Former Vice President Joe Biden acknowledged the challenges facing the LGBTQ community under President Donald Trump in a fiery, impassioned speech this week. Speaking at a Democratic National Committee (DNC) LGBT gala in New York Wednesday, the 74-year-old urged queer rights advocates to push back against Trump, who ran on an explicitly anti-LGBTQ platform. “The first thing you should do, even though he won’t respond, is hold President Trump accountable for his pledge to be your friend,” Biden said in his speech, which can be viewed in the video above. Pointing to a 2016 tweet in which Trump vowed to “fight” on the community’s behalf, Biden added, “Demonstrate that public opinion and history are on our side! Just because you don’t have Barack [Obama] and me in the White House doesn’t mean it’s time to give up, keep quiet, stay in the sidelines.” Though Trump was touted by The New York Times as having “more accepting” views on LGBTQ issues than many Republicans on the campaign trail, the president’s first months in office have been anything but queer-friendly. The Trump administration stripped policies protecting transgender students’ bathroom rights in February, just weeks before the Census Bureau announced questions relating to sexual orientation or gender identity would be removed from the 2020 census. Though the president has called himself a friend of the LGBTQ community, the White House has stayed silent on Pride Month. Biden, meanwhile, saluted Pride Month in his Wednesday speech, calling it a time to “honor generations of brave activists.” “Most change occurs culturally long before it occurs governmentally. The country is way ahead of the political leadership,” he said. “We’ve come this far because you spoke up for who you are, and you didn’t ask, you demanded justice which has long been denied despite some vicious voices of intolerance that tried to drown you out.” Biden spoke out in the past against the Trump administration for having “shift[ed] the focus” on LGBTQ issues. “As much great work as we’ve done, we face some real challenges ahead,” he said in March. “We thought things were moving in the right direction.” Happy Pride! Don’t miss the latest in LGBTQ news by subscribing to the Queer Voices newsletter. -- This feed and its contents are the property of The Huffington Post, and use is subject to our terms. It may be used for personal consumption, but may not be distributed on a website.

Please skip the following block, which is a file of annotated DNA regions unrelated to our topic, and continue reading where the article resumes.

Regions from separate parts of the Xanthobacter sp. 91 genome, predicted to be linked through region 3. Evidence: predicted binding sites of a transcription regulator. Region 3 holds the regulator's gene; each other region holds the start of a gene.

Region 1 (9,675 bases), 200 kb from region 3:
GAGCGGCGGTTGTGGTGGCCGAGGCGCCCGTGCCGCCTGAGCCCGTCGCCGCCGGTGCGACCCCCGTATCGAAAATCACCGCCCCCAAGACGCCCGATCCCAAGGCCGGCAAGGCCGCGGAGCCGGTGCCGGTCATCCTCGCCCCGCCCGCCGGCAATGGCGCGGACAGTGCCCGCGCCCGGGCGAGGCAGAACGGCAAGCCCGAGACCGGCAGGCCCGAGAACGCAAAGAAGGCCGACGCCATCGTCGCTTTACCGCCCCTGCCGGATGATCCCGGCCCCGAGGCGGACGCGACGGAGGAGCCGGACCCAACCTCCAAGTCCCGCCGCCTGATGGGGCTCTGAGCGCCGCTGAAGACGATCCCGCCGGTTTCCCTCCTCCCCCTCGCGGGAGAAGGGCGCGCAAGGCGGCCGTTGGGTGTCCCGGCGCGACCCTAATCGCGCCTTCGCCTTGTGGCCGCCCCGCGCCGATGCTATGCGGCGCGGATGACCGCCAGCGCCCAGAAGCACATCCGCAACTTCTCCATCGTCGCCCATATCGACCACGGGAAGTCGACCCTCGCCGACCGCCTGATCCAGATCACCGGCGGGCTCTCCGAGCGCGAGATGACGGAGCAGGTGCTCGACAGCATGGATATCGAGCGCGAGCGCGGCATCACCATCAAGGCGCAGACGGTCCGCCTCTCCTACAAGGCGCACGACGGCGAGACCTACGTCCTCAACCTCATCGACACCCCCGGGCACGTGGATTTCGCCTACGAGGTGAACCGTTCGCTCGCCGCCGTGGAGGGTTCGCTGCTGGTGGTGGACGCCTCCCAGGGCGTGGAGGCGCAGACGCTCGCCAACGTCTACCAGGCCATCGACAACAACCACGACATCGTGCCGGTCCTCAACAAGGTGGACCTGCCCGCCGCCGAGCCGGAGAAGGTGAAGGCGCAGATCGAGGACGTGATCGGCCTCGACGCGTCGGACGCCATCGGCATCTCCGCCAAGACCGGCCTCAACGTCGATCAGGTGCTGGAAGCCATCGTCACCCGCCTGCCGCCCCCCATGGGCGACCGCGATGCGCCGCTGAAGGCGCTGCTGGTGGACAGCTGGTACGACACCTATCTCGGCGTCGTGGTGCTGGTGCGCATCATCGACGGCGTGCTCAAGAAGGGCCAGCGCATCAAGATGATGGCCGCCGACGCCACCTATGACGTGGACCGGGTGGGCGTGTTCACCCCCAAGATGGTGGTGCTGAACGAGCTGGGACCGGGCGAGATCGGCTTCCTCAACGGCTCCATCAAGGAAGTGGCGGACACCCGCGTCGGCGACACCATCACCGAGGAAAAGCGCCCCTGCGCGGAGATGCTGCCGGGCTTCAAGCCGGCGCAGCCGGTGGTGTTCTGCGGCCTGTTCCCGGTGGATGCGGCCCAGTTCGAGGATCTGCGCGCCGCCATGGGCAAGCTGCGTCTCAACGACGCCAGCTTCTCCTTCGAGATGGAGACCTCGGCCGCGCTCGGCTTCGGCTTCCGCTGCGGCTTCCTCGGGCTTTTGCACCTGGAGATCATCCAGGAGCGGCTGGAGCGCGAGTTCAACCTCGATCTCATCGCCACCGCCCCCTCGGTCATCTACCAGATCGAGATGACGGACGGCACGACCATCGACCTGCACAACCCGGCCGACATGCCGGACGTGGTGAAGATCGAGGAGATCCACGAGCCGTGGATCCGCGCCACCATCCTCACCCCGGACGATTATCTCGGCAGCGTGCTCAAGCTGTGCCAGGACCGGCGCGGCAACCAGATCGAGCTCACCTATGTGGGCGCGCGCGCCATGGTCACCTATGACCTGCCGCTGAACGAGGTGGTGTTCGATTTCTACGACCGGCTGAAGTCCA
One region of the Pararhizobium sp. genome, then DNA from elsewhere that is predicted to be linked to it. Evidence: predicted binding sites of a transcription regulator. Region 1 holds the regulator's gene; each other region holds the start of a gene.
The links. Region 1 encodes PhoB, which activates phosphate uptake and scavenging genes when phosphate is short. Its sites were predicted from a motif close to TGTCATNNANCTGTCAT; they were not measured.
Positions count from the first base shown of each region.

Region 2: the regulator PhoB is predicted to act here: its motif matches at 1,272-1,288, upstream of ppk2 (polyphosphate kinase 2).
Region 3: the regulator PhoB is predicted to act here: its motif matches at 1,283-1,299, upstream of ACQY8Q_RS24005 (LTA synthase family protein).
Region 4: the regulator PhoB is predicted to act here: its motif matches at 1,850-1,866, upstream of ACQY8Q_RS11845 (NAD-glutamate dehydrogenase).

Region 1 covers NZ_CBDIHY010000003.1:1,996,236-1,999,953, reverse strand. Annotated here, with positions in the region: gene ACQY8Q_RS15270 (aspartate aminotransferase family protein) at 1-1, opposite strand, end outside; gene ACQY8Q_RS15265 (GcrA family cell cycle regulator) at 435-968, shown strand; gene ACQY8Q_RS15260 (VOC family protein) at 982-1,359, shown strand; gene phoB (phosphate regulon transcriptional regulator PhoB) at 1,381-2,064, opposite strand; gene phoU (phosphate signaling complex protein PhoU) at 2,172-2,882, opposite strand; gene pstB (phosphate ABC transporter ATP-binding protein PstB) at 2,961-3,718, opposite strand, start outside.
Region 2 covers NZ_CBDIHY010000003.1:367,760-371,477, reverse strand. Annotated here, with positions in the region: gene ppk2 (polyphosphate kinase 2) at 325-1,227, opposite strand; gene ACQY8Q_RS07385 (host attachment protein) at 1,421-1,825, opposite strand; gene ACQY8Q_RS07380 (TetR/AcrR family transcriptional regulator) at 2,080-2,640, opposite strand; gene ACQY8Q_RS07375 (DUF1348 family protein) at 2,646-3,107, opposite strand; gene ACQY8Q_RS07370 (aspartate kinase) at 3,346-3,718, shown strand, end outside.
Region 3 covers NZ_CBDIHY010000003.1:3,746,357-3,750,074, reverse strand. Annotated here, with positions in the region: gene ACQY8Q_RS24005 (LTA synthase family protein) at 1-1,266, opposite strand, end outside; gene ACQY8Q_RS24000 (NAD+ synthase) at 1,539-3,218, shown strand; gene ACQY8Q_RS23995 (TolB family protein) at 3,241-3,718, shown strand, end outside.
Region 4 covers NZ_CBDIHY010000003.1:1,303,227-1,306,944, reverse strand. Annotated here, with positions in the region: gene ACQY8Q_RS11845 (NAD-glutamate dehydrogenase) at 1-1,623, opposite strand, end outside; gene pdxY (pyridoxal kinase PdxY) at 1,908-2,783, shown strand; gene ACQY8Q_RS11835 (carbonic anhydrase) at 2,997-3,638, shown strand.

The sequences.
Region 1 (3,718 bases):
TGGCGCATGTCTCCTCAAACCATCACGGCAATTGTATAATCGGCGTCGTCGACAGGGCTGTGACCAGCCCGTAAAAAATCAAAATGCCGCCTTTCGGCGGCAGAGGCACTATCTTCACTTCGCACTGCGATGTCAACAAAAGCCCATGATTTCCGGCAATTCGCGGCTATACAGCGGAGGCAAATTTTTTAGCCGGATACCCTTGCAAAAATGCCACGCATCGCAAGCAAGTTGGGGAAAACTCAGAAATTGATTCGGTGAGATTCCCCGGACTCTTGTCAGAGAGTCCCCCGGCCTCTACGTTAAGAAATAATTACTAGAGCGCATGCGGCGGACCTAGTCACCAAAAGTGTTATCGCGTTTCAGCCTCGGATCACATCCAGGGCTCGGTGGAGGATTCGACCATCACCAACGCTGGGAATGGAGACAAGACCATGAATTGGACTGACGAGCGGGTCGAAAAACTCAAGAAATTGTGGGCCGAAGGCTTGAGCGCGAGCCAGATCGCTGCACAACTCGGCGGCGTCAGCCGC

For nearly a thousand years Al Nuri Mosque has been the centerpiece of the Old City in Mosul - until Wednesday when it was blown up destroyed during fighting. The mosque's been added to a long list of ancient pieces of history destroyed during wars in Iraq and Syria. How can the destruction be stopped? Presenter: Sohail Rahman Guests: Ahmed Zaidan, Journalist and documentary filmmaker Michael Danti, Academic Director, American Schools of Oriental Research Amr Al Azm, Shawnee State University in Ohio and former head of the Centre for Archaeological Research, University of Damascus Subscribe to our channel http://bit.ly/AJSubscribe Follow us on Twitter https://twitter.com/AJEnglish Find us on Facebook https://www.facebook.com/aljazeera Check our website: http://www.aljazeera.com/